lab 10 - Experiment #10 The Aldol Condensation The aldol...

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Experiment #10 – The Aldol Condensation The aldol condensation is the name given to the reaction in which the conjugate base of an aldehyde or a ketone (ie. the anion derived by removal of a proton from a carbon adjacent to the carbonyl group) adds to the carbonyl group of either the same species or another aldehyde or ketone. It is one of the most powerful methods available for forming a carbon-carbon bond. A characteristic example, illustrated below, is the aldol condensation of propanal catalyzed by hydroxide ion: Figure 1: Aldol condensation of propanal 1. The base removes a proton from the -carbon to form an anion. Although carbanions are unstable, this one gains significant stability by being a resonance hybrid of two contributors, a carbanion and an enolate ion with the negative charge on oxygen. Figure 2: Carbanion and enolate formation 2. The anion generated in step 1 is a nucleophile, and is capable of added to the carbonyl group of aldehydes and ketones. While either the negatively charged carbon of the carbanion or the negatively charged oxygen of the enolate could, in principle, be the nucleophile, a stronger bond is formed if carbon serves as the nucleophile. In this example, a second molecule of propanal provides the carbonyl group that undergoes nucleophilic attack: Figure 3: Formation of the alkoxide intermediate
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3. The alkoxide ion formed in step 2 abstracts a proton from water to form the neutral product called an aldol for the two functional groups it contains, an aldehyde and an alcohol: Figure 4: Protonation of the alkoxide ion The combination of aldol reactions chosen for this experiment differs from the example used above in two respects. First, it is a mixed aldol condensation between two different carbonyl containing compounds, acetone and benzaldehyde (or a close derivative). In a mixed aldol condensation one molecule provides the carbonyl group and the other the carbanion. Benzaldehyde has no -hydrogens and thus is unable to furnish a stable carbanion, so acetone must be the source of the anion. Since aldehyde carbonyl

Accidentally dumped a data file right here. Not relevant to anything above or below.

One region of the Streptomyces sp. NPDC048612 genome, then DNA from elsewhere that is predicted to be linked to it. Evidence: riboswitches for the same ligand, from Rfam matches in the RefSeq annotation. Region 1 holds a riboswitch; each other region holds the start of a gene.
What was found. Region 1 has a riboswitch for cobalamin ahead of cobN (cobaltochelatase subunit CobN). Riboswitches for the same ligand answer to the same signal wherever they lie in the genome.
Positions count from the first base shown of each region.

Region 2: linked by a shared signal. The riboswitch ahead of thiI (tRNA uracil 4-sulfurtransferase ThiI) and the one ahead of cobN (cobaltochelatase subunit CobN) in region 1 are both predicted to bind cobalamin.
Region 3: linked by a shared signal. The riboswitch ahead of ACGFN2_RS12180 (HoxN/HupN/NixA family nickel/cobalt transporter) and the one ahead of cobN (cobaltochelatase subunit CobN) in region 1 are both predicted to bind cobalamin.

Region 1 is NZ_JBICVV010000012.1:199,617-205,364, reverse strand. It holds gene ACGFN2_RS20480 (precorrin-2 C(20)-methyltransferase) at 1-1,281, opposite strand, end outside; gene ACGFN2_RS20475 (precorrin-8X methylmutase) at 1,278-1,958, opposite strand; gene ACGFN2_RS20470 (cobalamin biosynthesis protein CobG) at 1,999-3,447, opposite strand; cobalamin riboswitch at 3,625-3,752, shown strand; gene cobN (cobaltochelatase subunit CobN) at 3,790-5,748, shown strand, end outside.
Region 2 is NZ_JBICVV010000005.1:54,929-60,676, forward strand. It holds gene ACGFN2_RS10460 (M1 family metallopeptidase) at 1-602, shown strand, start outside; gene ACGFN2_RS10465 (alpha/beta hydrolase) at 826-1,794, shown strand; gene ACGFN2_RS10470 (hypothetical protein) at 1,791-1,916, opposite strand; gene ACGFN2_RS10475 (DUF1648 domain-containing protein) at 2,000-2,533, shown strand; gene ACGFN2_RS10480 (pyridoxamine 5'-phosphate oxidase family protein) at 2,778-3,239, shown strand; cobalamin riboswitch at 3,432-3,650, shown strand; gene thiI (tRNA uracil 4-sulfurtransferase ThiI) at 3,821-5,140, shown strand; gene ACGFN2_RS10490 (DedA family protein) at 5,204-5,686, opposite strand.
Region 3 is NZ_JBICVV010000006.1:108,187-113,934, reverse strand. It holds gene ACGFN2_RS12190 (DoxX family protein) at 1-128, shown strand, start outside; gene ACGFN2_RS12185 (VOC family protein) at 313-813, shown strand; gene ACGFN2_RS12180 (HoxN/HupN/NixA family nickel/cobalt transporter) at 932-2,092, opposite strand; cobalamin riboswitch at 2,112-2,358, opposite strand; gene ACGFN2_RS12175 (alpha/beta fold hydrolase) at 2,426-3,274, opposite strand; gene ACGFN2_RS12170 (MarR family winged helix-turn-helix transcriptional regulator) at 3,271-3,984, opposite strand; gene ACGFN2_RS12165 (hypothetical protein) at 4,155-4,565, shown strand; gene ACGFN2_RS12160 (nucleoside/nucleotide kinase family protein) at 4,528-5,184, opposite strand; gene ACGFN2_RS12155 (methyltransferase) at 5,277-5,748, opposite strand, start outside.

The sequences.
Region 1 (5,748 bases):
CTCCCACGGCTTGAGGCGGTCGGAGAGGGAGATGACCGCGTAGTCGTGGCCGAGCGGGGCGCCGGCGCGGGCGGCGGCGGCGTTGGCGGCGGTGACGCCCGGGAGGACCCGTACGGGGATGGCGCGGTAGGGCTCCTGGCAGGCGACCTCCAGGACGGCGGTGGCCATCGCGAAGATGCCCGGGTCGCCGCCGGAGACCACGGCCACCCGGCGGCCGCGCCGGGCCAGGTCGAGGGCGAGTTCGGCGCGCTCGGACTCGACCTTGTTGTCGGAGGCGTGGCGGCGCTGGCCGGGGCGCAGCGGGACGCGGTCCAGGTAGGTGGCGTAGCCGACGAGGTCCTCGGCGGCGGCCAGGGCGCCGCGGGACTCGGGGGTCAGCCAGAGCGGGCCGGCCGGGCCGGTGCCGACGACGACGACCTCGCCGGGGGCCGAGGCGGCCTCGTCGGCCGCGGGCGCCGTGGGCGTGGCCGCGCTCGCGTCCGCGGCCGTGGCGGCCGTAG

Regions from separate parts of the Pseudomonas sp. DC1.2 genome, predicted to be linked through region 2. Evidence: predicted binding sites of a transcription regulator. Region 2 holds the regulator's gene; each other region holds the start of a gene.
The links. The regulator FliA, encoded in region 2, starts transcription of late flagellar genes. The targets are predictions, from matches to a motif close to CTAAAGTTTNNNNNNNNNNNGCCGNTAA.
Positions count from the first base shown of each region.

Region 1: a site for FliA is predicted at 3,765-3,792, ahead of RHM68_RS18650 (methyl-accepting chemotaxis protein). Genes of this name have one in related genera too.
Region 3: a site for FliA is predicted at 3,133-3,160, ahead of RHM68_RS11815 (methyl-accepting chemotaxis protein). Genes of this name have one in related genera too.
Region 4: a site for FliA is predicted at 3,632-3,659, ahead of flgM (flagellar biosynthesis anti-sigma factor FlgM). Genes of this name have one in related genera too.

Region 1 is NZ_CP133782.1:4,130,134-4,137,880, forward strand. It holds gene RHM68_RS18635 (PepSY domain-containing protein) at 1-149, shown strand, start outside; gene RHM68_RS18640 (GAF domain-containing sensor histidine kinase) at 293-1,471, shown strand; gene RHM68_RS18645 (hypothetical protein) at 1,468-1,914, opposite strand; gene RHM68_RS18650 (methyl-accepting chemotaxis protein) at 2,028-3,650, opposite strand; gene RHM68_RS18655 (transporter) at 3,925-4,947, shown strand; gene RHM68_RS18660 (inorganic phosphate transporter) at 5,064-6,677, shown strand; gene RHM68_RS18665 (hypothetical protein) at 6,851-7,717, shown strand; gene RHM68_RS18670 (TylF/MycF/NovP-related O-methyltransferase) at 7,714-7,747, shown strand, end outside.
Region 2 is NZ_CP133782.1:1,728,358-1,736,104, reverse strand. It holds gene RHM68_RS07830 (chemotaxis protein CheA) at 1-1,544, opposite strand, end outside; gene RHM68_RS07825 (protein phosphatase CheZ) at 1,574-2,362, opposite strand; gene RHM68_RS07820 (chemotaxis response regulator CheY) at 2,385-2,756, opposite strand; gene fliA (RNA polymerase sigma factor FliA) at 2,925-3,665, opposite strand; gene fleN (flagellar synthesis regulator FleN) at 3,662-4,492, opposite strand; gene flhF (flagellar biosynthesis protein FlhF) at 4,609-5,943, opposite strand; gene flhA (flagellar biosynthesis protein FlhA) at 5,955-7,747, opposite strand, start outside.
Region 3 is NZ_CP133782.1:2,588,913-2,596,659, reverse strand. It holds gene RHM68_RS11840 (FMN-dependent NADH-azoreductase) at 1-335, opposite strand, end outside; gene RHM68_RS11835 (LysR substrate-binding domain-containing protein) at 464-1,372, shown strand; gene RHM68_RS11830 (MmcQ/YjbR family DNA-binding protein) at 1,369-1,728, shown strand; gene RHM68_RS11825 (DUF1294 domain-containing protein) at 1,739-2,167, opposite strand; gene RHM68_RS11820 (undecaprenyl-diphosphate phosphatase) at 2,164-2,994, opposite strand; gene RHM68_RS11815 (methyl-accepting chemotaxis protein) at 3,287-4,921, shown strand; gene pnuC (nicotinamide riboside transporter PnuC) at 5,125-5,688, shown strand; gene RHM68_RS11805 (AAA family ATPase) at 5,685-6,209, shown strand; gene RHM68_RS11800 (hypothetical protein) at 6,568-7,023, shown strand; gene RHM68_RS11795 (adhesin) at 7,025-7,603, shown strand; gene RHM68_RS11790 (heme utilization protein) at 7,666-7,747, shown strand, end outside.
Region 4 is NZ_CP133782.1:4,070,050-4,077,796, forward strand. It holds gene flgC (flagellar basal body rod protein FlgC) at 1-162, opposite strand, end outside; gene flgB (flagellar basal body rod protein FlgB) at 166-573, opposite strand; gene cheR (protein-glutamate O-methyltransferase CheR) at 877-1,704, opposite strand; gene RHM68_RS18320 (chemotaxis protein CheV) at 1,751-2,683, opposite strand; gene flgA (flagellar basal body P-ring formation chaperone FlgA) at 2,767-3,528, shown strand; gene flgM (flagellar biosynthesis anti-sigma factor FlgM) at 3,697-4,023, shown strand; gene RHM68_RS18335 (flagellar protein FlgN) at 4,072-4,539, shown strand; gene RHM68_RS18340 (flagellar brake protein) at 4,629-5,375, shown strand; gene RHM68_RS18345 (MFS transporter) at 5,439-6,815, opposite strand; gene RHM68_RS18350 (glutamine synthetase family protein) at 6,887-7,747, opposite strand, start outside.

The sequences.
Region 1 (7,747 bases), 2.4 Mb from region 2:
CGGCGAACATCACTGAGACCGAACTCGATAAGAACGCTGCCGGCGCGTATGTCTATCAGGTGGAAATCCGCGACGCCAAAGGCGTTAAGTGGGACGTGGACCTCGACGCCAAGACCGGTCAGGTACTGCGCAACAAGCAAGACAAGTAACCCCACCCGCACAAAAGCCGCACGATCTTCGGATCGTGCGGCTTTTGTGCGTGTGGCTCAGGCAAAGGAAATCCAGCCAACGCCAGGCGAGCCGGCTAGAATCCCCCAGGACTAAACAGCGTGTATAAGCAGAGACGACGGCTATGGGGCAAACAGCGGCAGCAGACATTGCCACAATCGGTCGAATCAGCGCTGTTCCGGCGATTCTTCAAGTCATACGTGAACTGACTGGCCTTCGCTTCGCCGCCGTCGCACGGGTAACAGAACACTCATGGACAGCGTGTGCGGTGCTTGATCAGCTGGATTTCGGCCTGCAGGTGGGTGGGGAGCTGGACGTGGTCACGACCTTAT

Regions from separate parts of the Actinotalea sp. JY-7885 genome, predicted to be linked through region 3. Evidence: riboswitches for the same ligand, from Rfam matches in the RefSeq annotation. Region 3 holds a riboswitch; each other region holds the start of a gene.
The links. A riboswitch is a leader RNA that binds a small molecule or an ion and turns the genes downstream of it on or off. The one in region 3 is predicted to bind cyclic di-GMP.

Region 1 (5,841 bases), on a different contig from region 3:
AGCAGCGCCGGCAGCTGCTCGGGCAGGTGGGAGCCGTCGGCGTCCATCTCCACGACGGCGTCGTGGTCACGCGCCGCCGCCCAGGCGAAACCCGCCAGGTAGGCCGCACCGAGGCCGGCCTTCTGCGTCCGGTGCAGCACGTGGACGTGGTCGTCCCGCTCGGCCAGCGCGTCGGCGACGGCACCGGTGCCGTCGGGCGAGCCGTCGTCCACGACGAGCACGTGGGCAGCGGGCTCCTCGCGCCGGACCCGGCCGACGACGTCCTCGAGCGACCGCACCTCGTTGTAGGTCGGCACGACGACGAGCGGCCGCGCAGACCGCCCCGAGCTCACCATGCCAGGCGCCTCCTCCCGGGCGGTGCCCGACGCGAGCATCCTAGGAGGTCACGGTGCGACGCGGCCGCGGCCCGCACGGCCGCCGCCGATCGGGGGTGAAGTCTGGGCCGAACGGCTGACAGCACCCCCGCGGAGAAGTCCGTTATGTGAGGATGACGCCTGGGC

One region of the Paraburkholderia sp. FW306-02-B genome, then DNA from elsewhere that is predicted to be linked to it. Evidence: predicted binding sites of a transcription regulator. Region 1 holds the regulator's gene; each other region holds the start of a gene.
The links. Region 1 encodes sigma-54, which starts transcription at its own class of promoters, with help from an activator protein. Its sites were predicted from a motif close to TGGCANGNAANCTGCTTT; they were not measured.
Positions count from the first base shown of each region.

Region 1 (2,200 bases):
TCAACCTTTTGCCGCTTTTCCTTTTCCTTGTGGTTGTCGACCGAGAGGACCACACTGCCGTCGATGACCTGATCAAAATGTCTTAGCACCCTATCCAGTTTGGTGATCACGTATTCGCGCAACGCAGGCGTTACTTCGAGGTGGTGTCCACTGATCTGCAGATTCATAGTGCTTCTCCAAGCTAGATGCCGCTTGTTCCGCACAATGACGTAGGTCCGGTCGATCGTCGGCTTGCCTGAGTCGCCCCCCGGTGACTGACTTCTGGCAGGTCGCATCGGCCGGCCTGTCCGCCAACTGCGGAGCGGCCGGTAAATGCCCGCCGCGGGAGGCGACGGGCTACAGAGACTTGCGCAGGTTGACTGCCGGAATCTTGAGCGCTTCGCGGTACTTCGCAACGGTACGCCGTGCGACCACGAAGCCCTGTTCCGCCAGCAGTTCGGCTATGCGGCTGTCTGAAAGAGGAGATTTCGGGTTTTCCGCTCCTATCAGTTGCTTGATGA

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This note was uploaded on 10/05/2011 for the course CHEM 2211 taught by Professor Hubbard during the Fall '07 term at University of Georgia Athens.

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lab 10 - Experiment #10 The Aldol Condensation The aldol...

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